It was about 11:45 pm on a Thursday night when Teddy walked over to my side of the bed, stuck her snout next to mine, and gave me one loud “Woof.”
I opened my eyes and said, “What?” (as if she would answer). With an unmistakable intensity, she looked me right in the eye and repeated herself: “Woof!”
Usually when there’s another dog outside, she’ll bark a bit and then settle down. If there’s someone walking down the city sidewalk, she’ll bark a little and then stop. But this was different.
I looked into her eyes for a minute and I swear I heard her say, “Listen, you need to get out of that bed and look outside. This isn’t just a random ‘woof’. This one’s important.”
She did not leave her station at the side of my bed but continued to stare intensely at me. I arose from my soft pink bed and toddled outside to the second-floor balcony just outside my bedroom. I looked outside and saw two highly questionable people studying my car, which was parked on the street. One was especially interested in the license plate. The other was leaning over and looking in the driver’s window.
The dog followed me out to the balcony and stood out there and barked. I was trying to figure out if I should yell or call 911, but Teddy’s barking was enough. They immediately stood upright and walked away.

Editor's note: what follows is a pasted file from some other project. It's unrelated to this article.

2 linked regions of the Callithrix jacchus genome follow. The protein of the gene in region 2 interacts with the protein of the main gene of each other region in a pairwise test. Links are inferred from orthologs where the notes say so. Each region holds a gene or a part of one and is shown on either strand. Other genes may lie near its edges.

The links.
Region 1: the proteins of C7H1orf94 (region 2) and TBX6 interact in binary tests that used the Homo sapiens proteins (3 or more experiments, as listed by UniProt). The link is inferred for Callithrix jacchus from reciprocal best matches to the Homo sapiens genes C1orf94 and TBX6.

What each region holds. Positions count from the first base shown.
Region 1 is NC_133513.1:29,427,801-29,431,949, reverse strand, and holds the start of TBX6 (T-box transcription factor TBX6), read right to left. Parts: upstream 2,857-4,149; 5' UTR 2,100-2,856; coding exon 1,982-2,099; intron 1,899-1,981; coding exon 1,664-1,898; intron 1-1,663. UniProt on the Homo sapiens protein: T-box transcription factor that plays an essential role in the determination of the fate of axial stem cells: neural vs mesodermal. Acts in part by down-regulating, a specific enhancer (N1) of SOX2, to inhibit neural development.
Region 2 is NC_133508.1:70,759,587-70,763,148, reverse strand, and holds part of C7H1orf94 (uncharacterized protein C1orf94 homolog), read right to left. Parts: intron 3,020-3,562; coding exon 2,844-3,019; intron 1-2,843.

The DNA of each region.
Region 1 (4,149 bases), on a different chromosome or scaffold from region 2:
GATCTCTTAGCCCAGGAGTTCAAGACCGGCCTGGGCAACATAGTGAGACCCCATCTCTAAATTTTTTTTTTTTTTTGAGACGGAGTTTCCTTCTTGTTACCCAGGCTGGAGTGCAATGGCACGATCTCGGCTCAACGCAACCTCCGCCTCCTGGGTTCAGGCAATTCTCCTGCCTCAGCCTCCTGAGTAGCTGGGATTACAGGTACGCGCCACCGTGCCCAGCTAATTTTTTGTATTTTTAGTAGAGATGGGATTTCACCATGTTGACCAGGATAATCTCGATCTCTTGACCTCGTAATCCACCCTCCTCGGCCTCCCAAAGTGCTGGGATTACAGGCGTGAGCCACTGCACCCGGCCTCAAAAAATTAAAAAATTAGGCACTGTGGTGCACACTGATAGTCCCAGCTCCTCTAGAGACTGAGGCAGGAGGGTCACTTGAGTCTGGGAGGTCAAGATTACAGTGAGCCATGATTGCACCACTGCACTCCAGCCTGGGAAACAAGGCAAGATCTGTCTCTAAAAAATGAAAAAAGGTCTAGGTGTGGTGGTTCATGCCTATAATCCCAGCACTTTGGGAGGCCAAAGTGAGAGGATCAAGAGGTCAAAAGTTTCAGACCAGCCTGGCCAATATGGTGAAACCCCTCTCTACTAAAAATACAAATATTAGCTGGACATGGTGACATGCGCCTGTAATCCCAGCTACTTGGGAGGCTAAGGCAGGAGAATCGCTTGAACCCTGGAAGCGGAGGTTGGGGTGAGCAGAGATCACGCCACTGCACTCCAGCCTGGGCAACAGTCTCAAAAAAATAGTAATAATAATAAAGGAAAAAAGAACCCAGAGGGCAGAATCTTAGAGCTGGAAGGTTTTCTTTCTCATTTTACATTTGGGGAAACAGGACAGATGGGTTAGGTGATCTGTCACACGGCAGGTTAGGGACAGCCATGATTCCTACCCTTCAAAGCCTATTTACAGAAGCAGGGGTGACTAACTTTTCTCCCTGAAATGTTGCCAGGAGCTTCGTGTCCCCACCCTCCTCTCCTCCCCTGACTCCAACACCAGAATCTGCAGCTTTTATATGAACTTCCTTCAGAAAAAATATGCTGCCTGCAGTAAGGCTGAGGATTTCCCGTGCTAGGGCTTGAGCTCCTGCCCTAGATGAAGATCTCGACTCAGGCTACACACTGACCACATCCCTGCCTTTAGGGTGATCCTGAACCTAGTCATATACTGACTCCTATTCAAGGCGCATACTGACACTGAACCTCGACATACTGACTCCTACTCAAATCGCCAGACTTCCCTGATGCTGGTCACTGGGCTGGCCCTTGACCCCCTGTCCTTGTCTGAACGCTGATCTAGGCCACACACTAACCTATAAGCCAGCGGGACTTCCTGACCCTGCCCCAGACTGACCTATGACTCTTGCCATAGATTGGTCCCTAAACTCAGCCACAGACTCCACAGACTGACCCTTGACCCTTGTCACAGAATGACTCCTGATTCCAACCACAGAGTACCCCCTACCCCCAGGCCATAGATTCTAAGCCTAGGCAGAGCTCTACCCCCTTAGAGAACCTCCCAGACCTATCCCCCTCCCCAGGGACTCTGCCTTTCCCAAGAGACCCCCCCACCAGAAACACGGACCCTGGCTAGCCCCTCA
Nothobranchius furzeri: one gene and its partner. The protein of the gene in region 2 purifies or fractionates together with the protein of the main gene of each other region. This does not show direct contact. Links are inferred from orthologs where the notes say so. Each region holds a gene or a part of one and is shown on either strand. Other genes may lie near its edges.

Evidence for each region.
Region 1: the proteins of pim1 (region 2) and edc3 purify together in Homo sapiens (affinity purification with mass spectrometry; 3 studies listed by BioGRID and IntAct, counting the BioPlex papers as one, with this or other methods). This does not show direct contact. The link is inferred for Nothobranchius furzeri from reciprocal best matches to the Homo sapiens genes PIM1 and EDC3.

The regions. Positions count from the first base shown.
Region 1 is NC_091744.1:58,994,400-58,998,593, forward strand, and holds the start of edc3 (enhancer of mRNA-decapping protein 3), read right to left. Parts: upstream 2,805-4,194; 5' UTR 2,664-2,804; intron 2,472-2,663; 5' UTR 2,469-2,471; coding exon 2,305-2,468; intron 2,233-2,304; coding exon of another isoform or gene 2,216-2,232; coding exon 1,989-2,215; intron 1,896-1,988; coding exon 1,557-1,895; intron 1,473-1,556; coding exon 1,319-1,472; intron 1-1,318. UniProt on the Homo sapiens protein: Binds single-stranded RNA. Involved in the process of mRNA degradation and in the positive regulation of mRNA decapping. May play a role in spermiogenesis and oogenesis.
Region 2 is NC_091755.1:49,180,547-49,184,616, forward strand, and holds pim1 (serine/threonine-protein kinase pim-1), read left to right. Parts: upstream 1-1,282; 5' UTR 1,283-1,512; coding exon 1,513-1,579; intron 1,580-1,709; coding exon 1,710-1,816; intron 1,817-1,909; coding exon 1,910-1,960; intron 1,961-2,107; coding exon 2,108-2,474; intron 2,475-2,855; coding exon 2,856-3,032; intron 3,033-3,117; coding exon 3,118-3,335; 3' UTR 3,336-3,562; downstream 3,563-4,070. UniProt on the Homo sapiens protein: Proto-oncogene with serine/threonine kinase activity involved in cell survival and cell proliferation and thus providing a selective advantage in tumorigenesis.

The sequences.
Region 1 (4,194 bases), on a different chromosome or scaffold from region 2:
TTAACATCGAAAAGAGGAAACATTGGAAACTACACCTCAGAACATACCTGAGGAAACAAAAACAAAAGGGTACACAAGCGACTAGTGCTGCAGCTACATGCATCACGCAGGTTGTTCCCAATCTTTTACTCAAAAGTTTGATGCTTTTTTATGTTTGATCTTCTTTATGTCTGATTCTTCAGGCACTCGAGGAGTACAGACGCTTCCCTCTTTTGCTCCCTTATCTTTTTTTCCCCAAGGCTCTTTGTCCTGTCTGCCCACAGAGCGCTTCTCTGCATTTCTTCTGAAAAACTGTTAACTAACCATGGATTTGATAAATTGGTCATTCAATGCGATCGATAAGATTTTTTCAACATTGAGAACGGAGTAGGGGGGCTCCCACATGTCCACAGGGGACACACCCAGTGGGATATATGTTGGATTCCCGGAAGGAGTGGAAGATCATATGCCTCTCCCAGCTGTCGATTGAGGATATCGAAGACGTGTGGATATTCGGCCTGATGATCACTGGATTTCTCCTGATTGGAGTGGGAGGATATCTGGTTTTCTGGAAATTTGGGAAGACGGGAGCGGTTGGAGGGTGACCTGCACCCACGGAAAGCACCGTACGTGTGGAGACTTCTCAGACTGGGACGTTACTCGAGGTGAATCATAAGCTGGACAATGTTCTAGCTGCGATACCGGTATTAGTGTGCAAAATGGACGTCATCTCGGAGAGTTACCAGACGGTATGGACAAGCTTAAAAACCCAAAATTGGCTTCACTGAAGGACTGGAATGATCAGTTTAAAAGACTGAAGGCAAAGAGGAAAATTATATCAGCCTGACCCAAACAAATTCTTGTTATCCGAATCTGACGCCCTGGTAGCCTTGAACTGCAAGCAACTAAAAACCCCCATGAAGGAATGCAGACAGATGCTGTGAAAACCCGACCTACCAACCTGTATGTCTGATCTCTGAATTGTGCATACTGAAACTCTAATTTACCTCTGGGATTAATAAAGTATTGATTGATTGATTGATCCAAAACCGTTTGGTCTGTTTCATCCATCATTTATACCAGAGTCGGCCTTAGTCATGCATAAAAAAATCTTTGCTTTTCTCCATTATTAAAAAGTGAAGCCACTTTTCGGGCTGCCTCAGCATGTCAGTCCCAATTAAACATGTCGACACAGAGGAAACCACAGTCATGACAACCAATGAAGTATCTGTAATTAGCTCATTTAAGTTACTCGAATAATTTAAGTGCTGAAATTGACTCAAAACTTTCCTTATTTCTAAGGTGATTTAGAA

Back in the bedroom, I thanked Teddy and gave her some praise. As I settled back under the covers, I said a little prayer of gratitude for her perspicacity. And I wondered, “How did she know? And how did she know how to get my attention with that little staring maneuver? How could she hear those silent people out there, preparing to mess with my red Camry?”
One of my favorite books is Kinship with All Life and its premise is that dogs are a lot smarter and a lot more intuitive and a lot more attuned to feelings and emotions that we humans can ever understand or appreciate.
The morning after the incident with the miscreants, I praised Teddy to the moon and stars. And that afternoon, she went outside and dug a hole in the middle of my freshly planted St. Augustine grass. Guess she didn’t want me to think she was the World’s Most Perfect Puppy.
This happened about two years ago, and we’ve since moved to another area, but Teddy still keeps a watchful eye over our property. These days, those “intruders” are mostly ducks and geese and racoons and muskrats – and the occasional snake.
She’ll be three years old this month, and she’s been a lot of fun in those three years. Best of all, I’ve never heard her voice one complaint about anything. She really is a good dog, a good companion and a trust-worthy friend.
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